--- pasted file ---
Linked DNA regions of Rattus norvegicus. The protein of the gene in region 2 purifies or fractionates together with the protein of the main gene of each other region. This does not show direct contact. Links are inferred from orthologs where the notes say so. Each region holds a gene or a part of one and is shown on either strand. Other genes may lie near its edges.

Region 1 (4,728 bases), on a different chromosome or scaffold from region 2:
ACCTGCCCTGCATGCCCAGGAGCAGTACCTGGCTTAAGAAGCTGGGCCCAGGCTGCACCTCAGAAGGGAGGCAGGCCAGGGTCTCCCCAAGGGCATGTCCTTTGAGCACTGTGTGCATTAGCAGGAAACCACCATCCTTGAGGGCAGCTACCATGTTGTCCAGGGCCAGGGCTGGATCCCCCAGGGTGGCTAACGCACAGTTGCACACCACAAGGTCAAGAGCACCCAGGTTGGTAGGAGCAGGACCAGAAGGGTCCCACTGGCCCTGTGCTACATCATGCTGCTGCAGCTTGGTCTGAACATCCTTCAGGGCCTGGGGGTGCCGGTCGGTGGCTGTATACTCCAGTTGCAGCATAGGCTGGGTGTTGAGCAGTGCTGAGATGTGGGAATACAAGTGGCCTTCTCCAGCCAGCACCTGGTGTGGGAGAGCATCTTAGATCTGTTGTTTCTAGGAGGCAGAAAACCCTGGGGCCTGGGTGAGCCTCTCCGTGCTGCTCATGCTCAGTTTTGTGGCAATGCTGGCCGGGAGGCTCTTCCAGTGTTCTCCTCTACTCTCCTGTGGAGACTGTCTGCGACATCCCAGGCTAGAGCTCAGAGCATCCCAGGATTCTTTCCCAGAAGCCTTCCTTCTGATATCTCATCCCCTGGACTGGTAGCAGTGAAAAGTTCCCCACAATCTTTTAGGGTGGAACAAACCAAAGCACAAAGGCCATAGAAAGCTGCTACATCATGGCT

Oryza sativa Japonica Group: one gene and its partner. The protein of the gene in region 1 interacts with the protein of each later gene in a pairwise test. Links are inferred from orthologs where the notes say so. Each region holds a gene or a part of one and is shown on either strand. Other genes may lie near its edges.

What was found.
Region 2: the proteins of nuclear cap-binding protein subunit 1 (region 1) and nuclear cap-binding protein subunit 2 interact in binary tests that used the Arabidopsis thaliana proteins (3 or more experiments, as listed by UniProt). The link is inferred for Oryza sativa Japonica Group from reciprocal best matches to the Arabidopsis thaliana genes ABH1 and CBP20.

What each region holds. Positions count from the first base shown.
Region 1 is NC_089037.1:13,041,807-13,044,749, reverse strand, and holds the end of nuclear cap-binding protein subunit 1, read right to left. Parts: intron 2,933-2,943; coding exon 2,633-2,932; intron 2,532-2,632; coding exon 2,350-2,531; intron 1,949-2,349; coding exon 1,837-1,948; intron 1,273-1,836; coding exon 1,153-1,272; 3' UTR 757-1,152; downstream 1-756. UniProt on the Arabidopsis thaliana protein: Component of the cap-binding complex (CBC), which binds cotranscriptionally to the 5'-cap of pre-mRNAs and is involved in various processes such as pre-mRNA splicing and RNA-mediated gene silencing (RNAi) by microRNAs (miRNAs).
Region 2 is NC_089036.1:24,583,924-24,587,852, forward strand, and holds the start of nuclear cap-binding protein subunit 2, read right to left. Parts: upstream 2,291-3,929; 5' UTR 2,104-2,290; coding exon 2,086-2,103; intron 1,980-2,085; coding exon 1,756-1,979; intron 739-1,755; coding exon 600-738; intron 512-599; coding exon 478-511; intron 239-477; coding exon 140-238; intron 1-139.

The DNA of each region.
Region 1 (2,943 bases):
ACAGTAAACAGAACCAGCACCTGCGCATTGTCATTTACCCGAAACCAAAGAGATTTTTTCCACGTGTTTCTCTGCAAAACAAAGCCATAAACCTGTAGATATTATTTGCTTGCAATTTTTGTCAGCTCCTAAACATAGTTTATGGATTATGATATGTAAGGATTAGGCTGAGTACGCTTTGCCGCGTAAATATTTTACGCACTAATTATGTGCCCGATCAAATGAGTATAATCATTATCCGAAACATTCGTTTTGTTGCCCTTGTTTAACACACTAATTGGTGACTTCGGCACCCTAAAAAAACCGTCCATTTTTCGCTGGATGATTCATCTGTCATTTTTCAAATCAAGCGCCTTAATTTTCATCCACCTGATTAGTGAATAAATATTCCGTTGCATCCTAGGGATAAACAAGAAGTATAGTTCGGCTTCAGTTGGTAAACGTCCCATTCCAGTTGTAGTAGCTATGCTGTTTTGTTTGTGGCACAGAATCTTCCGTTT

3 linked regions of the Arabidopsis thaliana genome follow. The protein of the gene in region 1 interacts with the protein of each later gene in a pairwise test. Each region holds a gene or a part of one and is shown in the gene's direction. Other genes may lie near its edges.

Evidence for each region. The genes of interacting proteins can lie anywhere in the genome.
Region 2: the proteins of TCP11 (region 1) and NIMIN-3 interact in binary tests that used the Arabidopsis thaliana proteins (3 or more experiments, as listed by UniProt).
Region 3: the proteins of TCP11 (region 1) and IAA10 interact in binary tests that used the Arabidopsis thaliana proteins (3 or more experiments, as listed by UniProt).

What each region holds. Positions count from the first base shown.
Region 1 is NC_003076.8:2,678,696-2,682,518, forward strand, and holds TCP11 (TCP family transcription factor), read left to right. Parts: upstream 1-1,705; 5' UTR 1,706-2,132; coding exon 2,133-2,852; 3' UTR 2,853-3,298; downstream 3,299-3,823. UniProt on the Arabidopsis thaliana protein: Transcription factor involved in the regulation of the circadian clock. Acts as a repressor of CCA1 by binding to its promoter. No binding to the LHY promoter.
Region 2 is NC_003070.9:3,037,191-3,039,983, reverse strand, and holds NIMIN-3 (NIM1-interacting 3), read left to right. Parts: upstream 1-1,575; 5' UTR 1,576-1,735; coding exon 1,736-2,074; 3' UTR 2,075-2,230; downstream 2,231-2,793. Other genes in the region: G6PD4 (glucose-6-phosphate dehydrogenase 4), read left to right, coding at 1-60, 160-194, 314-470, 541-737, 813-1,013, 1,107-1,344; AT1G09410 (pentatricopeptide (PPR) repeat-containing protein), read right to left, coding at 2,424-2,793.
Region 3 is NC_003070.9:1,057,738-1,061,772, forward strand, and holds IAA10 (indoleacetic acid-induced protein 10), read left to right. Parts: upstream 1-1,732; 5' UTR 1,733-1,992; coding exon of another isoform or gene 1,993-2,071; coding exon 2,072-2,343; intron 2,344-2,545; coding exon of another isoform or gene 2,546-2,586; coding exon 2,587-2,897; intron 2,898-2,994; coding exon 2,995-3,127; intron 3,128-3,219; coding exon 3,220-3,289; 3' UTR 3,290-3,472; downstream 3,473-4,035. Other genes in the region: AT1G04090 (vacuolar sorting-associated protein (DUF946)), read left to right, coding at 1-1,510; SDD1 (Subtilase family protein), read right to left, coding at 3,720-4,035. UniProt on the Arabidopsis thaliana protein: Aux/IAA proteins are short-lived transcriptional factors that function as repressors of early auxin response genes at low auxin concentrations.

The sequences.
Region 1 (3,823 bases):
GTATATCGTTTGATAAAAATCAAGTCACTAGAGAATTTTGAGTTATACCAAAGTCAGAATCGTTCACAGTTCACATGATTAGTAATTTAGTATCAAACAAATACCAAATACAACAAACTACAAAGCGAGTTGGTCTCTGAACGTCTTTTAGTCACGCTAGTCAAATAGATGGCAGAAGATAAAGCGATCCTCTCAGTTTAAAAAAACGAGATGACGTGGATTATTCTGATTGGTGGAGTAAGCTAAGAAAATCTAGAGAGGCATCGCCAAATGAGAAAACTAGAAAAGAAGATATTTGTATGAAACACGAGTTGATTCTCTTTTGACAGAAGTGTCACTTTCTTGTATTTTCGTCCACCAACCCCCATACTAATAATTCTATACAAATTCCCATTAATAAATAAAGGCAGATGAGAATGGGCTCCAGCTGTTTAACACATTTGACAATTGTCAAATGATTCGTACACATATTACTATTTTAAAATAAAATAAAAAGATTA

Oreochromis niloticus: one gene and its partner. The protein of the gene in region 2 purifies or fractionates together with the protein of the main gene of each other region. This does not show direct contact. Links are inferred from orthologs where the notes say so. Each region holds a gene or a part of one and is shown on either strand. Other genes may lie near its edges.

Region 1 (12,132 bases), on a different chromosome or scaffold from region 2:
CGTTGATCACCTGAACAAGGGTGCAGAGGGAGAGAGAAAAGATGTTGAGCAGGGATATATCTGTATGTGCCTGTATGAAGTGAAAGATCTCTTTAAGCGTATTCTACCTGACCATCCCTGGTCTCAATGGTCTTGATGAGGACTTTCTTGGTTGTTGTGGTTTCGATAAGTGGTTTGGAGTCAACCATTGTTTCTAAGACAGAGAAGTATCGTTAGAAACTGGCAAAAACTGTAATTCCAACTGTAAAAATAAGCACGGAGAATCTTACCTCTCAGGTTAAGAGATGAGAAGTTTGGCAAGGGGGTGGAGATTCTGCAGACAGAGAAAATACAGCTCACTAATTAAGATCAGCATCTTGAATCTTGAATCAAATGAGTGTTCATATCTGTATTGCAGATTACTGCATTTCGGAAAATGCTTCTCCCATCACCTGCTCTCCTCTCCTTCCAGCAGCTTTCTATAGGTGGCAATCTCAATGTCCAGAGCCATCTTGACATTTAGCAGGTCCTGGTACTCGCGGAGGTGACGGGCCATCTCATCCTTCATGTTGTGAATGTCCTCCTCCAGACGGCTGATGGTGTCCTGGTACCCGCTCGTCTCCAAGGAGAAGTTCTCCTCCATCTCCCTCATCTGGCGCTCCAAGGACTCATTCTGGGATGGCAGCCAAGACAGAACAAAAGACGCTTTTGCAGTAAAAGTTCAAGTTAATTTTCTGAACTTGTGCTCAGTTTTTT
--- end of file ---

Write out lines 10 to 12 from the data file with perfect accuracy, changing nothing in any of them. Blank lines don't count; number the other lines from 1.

The DNA of each region.
Region 1 (2,943 bases):
ACAGTAAACAGAACCAGCACCTGCGCATTGTCATTTACCCGAAACCAAAGAGATTTTTTCCACGTGTTTCTCTGCAAAACAAAGCCATAAACCTGTAGATATTATTTGCTTGCAATTTTTGTCAGCTCCTAAACATAGTTTATGGATTATGATATGTAAGGATTAGGCTGAGTACGCTTTGCCGCGTAAATATTTTACGCACTAATTATGTGCCCGATCAAATGAGTATAATCATTATCCGAAACATTCGTTTTGTTGCCCTTGTTTAACACACTAATTGGTGACTTCGGCACCCTAAAAAAACCGTCCATTTTTCGCTGGATGATTCATCTGTCATTTTTCAAATCAAGCGCCTTAATTTTCATCCACCTGATTAGTGAATAAATATTCCGTTGCATCCTAGGGATAAACAAGAAGTATAGTTCGGCTTCAGTTGGTAAACGTCCCATTCCAGTTGTAGTAGCTATGCTGTTTTGTTTGTGGCACAGAATCTTCCGTTT